GeForce GTX 900M series brings mobile GPUs closer to desktop perf

The GM204 is going mobile. After its debut inside the GeForce GTX 970 and 980 last month, Nvidia's new high-end graphics processor is heading to notebooks aboard the GeForce GTX 970M and 980M. These mobile parts are, obviously, pared down somewhat from their desktop brethren, but Nvidia claims they're closer to desktop-level performance than past offerings.

The key spes are in the table below. Nvidia doesn't disclose Boost clocks, likely because those speeds are bound to vary depending on the thermal solution in each notebook. That's pretty typical for mobile GPUs.

Model Stream
GeForce GTX 980M 1536 1038 Yes up to 4GB GDDR5 2500 256-bit 160
GeForce GTX 970M 1280 924 Yes up to 3GB GDDR5 2500 192-bit 120

Source: Nvidia.

According to the company, the GeForce GTX 980M is about 75% as fast as the desktop GTX 980. That's pretty darned impressive, considering the GTX 980 may well be the fastest single-GPU graphics card on the market today. (The thousand-dollar GTX Titan Black could be faster by a hair, but that's beside the point.) Nvidia tells us the new mobile flagship outdoes its direct predecessor, the GTX 880M, by about 40%, while doubling the performance of the two-year-old GTX 680M—which Nvidia expects folks to be upgrading from right about now.

Those figures apply to notebooks running on AC power. Running on battery power, the GTX 980M delivers an even more impressive performance boost over the GTX 680M. Take a look at the graphic below:

Source: Nvidia.

Part of this generational performance leap comes from the power-efficiency improvements of the Maxwell architecture, which are especially handy in thermally constrained systems like notebooks. Scott covered Maxwell's enhancements at length in his review of the GM107-based GeForce GTX 750 Ti here. The GM204 chip inside the new 900-series cards is larger and more powerful than the GM107, but it shares the same efficiency tweaks. As before, we'll remind readers that Nvidia pulled this off without a process shrink. Maxwell GPUs are fabbed using the same 28-nm TSMC process as their predecessors.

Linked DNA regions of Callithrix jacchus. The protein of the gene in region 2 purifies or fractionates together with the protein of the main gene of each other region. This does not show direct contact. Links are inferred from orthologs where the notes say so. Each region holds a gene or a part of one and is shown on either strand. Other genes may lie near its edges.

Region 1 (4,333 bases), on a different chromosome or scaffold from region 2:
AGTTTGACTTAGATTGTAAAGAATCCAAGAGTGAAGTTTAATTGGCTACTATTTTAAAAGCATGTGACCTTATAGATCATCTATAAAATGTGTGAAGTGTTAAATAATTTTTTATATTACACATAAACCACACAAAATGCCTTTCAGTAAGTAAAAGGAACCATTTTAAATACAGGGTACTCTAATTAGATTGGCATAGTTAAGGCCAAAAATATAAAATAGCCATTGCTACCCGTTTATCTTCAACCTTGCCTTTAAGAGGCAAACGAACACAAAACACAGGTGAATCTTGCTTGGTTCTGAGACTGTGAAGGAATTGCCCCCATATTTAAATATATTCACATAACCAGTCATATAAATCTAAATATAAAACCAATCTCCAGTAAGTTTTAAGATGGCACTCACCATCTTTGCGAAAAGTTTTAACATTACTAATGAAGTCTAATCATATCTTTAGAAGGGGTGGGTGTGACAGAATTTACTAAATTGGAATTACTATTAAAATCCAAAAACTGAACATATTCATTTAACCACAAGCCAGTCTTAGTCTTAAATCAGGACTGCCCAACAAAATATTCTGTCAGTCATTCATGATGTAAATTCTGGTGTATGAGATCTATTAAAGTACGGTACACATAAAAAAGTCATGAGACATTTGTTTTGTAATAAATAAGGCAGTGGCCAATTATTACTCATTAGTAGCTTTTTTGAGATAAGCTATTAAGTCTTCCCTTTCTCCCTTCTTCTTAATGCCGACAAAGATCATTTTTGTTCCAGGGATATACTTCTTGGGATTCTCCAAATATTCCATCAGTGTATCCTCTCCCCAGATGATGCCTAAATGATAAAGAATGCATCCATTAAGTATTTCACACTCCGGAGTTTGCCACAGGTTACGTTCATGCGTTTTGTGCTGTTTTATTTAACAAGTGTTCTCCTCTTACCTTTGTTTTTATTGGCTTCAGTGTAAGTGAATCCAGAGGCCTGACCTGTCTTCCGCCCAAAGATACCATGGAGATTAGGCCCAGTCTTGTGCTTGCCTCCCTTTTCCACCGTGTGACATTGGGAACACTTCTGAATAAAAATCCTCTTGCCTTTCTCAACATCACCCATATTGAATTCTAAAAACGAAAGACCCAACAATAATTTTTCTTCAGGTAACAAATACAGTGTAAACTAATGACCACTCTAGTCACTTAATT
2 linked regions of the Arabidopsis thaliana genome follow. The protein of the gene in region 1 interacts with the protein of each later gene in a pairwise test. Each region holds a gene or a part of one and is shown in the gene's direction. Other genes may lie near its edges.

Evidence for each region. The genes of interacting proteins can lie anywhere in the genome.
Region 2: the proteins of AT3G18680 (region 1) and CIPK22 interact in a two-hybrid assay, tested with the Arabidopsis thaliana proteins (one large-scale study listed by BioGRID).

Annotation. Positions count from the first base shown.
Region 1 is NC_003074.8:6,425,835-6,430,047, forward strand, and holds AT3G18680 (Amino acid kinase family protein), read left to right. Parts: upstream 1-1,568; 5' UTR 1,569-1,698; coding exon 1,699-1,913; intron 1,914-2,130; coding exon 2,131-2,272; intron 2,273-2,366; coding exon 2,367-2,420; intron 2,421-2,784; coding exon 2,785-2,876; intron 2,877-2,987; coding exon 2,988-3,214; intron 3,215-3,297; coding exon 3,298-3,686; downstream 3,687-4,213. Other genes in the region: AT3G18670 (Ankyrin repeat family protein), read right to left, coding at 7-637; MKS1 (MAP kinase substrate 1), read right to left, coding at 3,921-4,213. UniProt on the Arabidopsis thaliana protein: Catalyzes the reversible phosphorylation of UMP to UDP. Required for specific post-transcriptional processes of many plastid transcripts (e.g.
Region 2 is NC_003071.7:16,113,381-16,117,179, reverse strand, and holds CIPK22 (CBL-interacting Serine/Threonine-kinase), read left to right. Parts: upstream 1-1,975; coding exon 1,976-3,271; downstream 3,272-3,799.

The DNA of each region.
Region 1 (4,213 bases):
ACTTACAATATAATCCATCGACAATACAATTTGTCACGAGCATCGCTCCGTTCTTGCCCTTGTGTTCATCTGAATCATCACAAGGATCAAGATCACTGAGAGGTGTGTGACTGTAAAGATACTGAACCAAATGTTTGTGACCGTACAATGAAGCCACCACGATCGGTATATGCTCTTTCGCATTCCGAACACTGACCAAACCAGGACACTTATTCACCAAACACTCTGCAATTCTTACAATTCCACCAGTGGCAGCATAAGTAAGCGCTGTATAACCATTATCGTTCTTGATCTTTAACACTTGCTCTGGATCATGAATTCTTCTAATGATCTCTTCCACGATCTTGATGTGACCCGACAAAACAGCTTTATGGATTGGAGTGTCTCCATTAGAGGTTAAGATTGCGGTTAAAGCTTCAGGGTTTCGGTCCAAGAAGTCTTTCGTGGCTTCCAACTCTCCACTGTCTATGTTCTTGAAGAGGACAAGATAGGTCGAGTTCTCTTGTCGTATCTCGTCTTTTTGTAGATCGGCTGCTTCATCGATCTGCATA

Oh, and in case you're wondering about the GTX 970M, that model is also 40% faster than the previous-gen part—in this case, the GTX 870M. Nvidia cites a 30% performance delta between the GTX 970M and GTX 980M, which means the slower of the two is still quite fast, all things considered.

The GeForce GTX 900M series' high performance opens the door to gaming at resolutions beyond 1080p. Of course, many of the gaming notebooks that will feature these GPUs will also be stuck with 1080p displays. Nvidia's answer to that conundrum is Dynamic Super Resolution, the Maxwell-specific feature that allows games to run at higher resolutions before being sampled down to lower ones. The result, as Scott saw in his testing, is often a marked improvement over what's achievable through conventional antialiasing techniques. DSR may get you as close to 2560x1440 gaming as you can get without springing for a high-PPI notebook.

The GeForce GTX 900M series also supports Battery Boost, the power-saving tech Nvidia introduced with the 800M series in March. Battery Boost allows for more unplugged gaming time by setting a frame rate target (30 FPS by default) and running the GPU only as fast as it needs to hit that target. With the 900M series, Battery Boost purportedly allows for run-time increases of 30% to 55% in games like League of Legends, GRID 2, and Tomb Raider. Nvidia says "much has been improved" in Battery Boost over the past six months, as well. Battery run times have further improved, and the GeForce Experience software now lets folks choose which image-quality settings to use on battery power. Additionally, the GeForce Experience software now includes a "one-click optimize-for-battery button."

Source: Nvidia.

Nvidia expects more than a dozen notebooks based on the GeForce GTX 900M series to be available "immediately." Those systems will be offered by Asus, MSI, Gigabyte, and Clevo, and they'll all feature display sizes in the 15-17" range. One of them, the 17" Gigabyte Aorus X7, will even double up on the new silicon with a pair of GTX 970Ms configured in SLI mode.

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